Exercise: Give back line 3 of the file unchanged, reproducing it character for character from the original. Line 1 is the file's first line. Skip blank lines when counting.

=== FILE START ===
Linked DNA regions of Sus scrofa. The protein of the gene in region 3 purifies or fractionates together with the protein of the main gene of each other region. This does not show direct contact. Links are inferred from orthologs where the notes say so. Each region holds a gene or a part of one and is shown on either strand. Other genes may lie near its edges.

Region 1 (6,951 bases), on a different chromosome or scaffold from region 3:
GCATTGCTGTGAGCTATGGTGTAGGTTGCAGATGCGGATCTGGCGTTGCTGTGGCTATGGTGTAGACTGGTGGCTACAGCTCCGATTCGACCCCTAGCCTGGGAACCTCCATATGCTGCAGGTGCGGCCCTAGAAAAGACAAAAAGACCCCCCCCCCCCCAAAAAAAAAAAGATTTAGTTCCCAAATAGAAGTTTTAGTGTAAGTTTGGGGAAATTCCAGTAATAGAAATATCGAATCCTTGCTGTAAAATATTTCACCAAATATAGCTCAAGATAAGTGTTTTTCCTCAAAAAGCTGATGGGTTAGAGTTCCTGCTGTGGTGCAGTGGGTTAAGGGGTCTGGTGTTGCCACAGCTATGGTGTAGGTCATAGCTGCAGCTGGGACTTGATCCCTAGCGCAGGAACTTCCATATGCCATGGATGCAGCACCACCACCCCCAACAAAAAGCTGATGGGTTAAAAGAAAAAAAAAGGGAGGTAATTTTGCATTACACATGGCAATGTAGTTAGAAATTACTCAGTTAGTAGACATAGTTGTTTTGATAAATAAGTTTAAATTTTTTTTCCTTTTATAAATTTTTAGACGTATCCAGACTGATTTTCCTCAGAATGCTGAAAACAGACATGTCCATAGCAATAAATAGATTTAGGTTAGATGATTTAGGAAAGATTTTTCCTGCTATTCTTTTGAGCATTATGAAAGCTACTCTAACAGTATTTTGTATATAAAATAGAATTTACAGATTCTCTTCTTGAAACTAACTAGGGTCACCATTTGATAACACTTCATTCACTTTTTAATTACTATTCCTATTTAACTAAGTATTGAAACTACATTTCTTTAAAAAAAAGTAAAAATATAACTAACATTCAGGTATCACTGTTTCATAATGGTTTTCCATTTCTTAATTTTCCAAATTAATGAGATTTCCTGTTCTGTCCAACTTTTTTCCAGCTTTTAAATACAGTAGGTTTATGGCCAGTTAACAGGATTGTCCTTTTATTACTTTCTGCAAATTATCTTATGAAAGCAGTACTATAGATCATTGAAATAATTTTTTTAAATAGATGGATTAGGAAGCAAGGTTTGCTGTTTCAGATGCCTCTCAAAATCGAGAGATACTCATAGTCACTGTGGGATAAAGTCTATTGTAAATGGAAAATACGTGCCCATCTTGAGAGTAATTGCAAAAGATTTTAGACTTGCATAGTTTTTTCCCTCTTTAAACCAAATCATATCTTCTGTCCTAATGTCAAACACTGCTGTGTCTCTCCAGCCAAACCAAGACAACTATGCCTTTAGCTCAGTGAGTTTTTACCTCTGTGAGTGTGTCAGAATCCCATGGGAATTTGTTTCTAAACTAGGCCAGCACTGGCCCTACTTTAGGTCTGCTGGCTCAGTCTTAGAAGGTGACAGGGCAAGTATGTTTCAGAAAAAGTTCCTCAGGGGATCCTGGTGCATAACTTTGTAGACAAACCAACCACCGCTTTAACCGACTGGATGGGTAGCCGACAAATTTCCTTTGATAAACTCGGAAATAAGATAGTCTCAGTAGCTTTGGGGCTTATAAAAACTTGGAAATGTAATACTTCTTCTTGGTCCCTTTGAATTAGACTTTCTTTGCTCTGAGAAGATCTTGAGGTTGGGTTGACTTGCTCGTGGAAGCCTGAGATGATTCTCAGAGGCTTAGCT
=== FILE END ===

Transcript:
GCATTGCTGTGAGCTATGGTGTAGGTTGCAGATGCGGATCTGGCGTTGCTGTGGCTATGGTGTAGACTGGTGGCTACAGCTCCGATTCGACCCCTAGCCTGGGAACCTCCATATGCTGCAGGTGCGGCCCTAGAAAAGACAAAAAGACCCCCCCCCCCCCAAAAAAAAAAAGATTTAGTTCCCAAATAGAAGTTTTAGTGTAAGTTTGGGGAAATTCCAGTAATAGAAATATCGAATCCTTGCTGTAAAATATTTCACCAAATATAGCTCAAGATAAGTGTTTTTCCTCAAAAAGCTGATGGGTTAGAGTTCCTGCTGTGGTGCAGTGGGTTAAGGGGTCTGGTGTTGCCACAGCTATGGTGTAGGTCATAGCTGCAGCTGGGACTTGATCCCTAGCGCAGGAACTTCCATATGCCATGGATGCAGCACCACCACCCCCAACAAAAAGCTGATGGGTTAAAAGAAAAAAAAAGGGAGGTAATTTTGCATTACACATGGCAATGTAGTTAGAAATTACTCAGTTAGTAGACATAGTTGTTTTGATAAATAAGTTTAAATTTTTTTTCCTTTTATAAATTTTTAGACGTATCCAGACTGATTTTCCTCAGAATGCTGAAAACAGACATGTCCATAGCAATAAATAGATTTAGGTTAGATGATTTAGGAAAGATTTTTCCTGCTATTCTTTTGAGCATTATGAAAGCTACTCTAACAGTATTTTGTATATAAAATAGAATTTACAGATTCTCTTCTTGAAACTAACTAGGGTCACCATTTGATAACACTTCATTCACTTTTTAATTACTATTCCTATTTAACTAAGTATTGAAACTACATTTCTTTAAAAAAAAGTAAAAATATAACTAACATTCAGGTATCACTGTTTCATAATGGTTTTCCATTTCTTAATTTTCCAAATTAATGAGATTTCCTGTTCTGTCCAACTTTTTTCCAGCTTTTAAATACAGTAGGTTTATGGCCAGTTAACAGGATTGTCCTTTTATTACTTTCTGCAAATTATCTTATGAAAGCAGTACTATAGATCATTGAAATAATTTTTTTAAATAGATGGATTAGGAAGCAAGGTTTGCTGTTTCAGATGCCTCTCAAAATCGAGAGATACTCATAGTCACTGTGGGATAAAGTCTATTGTAAATGGAAAATACGTGCCCATCTTGAGAGTAATTGCAAAAGATTTTAGACTTGCATAGTTTTTTCCCTCTTTAAACCAAATCATATCTTCTGTCCTAATGTCAAACACTGCTGTGTCTCTCCAGCCAAACCAAGACAACTATGCCTTTAGCTCAGTGAGTTTTTACCTCTGTGAGTGTGTCAGAATCCCATGGGAATTTGTTTCTAAACTAGGCCAGCACTGGCCCTACTTTAGGTCTGCTGGCTCAGTCTTAGAAGGTGACAGGGCAAGTATGTTTCAGAAAAAGTTCCTCAGGGGATCCTGGTGCATAACTTTGTAGACAAACCAACCACCGCTTTAACCGACTGGATGGGTAGCCGACAAATTTCCTTTGATAAACTCGGAAATAAGATAGTCTCAGTAGCTTTGGGGCTTATAAAAACTTGGAAATGTAATACTTCTTCTTGGTCCCTTTGAATTAGACTTTCTTTGCTCTGAGAAGATCTTGAGGTTGGGTTGACTTGCTCGTGGAAGCCTGAGATGATTCTCAGAGGCTTAGCT